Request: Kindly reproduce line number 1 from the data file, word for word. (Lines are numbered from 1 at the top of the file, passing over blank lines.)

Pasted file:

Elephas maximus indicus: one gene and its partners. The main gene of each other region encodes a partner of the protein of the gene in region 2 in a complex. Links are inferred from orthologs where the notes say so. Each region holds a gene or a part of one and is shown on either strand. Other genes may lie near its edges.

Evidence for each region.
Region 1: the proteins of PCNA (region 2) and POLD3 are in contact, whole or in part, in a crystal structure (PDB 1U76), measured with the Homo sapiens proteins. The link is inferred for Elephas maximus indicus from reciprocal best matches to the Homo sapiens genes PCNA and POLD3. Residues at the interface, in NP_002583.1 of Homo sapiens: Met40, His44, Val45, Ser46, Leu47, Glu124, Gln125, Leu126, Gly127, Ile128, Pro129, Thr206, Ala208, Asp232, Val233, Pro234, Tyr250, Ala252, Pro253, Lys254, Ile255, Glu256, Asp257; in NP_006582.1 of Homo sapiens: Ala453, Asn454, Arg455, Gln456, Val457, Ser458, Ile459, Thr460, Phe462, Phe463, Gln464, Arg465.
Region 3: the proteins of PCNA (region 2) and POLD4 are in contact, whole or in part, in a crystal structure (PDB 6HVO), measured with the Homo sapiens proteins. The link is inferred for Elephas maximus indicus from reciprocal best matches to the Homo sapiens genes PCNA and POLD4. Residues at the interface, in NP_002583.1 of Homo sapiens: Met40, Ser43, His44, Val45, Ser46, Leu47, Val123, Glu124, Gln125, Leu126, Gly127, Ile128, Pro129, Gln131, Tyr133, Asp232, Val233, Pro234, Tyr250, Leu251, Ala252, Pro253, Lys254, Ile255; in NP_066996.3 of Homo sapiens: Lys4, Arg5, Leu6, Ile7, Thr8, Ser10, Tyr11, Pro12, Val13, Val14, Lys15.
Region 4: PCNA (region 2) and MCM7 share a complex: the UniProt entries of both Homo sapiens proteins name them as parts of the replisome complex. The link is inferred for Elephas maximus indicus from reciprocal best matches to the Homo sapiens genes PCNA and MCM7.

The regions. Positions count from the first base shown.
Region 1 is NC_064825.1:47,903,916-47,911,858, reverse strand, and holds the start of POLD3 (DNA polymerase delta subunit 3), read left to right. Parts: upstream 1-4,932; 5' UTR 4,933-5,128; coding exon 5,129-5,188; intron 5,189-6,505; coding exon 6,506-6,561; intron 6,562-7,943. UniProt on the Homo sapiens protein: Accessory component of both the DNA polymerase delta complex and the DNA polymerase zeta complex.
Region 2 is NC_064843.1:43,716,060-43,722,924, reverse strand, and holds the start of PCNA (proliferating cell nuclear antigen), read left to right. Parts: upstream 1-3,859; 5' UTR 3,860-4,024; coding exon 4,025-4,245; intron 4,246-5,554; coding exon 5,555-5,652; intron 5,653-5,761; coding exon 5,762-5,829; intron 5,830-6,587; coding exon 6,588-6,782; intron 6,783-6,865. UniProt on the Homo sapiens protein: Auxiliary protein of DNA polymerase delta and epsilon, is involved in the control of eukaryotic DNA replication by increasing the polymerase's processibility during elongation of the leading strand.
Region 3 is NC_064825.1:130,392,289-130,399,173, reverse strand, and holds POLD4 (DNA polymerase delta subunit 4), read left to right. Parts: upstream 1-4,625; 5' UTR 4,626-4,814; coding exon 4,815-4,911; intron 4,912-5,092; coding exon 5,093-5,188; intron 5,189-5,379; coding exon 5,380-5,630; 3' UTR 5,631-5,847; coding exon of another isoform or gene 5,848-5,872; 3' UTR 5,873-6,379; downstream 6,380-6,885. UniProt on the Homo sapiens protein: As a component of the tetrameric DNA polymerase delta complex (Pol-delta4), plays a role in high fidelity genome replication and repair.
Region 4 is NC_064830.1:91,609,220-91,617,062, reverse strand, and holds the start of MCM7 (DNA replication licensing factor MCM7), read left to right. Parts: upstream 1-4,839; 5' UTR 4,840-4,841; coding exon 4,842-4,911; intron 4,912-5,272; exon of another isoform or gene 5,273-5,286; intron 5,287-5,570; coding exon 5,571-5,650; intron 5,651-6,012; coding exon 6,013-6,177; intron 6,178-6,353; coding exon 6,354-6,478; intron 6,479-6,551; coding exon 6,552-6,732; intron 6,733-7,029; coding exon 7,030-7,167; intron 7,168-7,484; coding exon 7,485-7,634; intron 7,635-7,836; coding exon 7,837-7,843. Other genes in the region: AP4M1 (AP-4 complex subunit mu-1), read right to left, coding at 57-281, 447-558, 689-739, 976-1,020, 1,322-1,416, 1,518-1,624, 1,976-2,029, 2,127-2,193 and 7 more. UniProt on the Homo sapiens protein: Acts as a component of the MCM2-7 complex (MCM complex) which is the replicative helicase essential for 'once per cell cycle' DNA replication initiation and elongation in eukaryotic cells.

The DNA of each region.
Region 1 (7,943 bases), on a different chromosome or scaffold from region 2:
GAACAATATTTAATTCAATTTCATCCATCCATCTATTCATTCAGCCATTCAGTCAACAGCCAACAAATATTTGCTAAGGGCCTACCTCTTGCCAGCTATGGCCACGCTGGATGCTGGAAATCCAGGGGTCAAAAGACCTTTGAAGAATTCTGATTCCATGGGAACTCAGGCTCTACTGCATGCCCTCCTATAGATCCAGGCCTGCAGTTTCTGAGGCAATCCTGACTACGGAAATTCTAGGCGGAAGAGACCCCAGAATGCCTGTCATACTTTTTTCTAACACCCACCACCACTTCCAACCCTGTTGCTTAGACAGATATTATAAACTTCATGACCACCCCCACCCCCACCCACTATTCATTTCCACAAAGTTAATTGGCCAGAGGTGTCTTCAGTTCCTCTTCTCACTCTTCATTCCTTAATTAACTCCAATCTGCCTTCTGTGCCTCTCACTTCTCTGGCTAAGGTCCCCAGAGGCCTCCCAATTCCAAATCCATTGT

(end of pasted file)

Elephas maximus indicus: one gene and its partners. The main gene of each other region encodes a partner of the protein of the gene in region 2 in a complex. Links are inferred from orthologs where the notes say so. Each region holds a gene or a part of one and is shown on either strand. Other genes may lie near its edges.